So what, you don't see Desktop at login? Relevant Desktop apps and locations aren't easily accessible/customizable? I don't understand. The function is more like icons within tiles on a colored/patterned background or image through a third party. Sounds like what the Desktop was used for since Windows was first conceived... point and click.
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  5. #55


    Posts : 1,770
    Windows Phone 6, Windows CE 5, Windows Vista x32, Windows 7 x32/x64, Windows 8 x64


    Quote Originally Posted by Coke Robot View Post
    Not really.....

    So what, you don't see Desktop at login? Relevant Desktop apps and locations aren't easily accessible/customizable? I don't understand. The function is more like icons within tiles on a colored/patterned background or image through a third party. Sounds like what the Desktop was used for since Windows was first conceived... point and click.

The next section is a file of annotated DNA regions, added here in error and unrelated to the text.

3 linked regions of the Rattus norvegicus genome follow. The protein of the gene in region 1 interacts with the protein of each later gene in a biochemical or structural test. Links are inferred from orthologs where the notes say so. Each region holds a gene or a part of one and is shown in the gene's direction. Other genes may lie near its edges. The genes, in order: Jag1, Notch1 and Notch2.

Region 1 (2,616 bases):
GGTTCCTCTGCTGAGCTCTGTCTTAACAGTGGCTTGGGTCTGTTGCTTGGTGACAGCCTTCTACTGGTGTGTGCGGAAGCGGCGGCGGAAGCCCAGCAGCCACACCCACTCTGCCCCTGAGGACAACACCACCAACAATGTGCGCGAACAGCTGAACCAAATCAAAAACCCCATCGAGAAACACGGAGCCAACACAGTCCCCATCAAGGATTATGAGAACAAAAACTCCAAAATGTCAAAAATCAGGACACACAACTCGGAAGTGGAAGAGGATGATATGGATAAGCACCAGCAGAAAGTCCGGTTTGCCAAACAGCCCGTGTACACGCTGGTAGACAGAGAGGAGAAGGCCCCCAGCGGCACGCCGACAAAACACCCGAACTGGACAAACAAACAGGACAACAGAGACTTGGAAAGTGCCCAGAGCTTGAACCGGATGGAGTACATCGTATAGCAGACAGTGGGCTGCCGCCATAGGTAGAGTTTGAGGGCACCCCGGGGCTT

Is the illustration that I provide so difficult to understand? Even pictures seem to fail when describing something patently simple. Those who so valiantly support the status quo, seem incapable of understanding how lame the 'start menu' really is to most desktop users. It puts the PC's menu on another screen completely, rather in the screen where all the work is being done. The apps that are displayed in 'start menu' could have provided so much more functionality and purpose, had they been capable of doing something akin to what I've illustrated.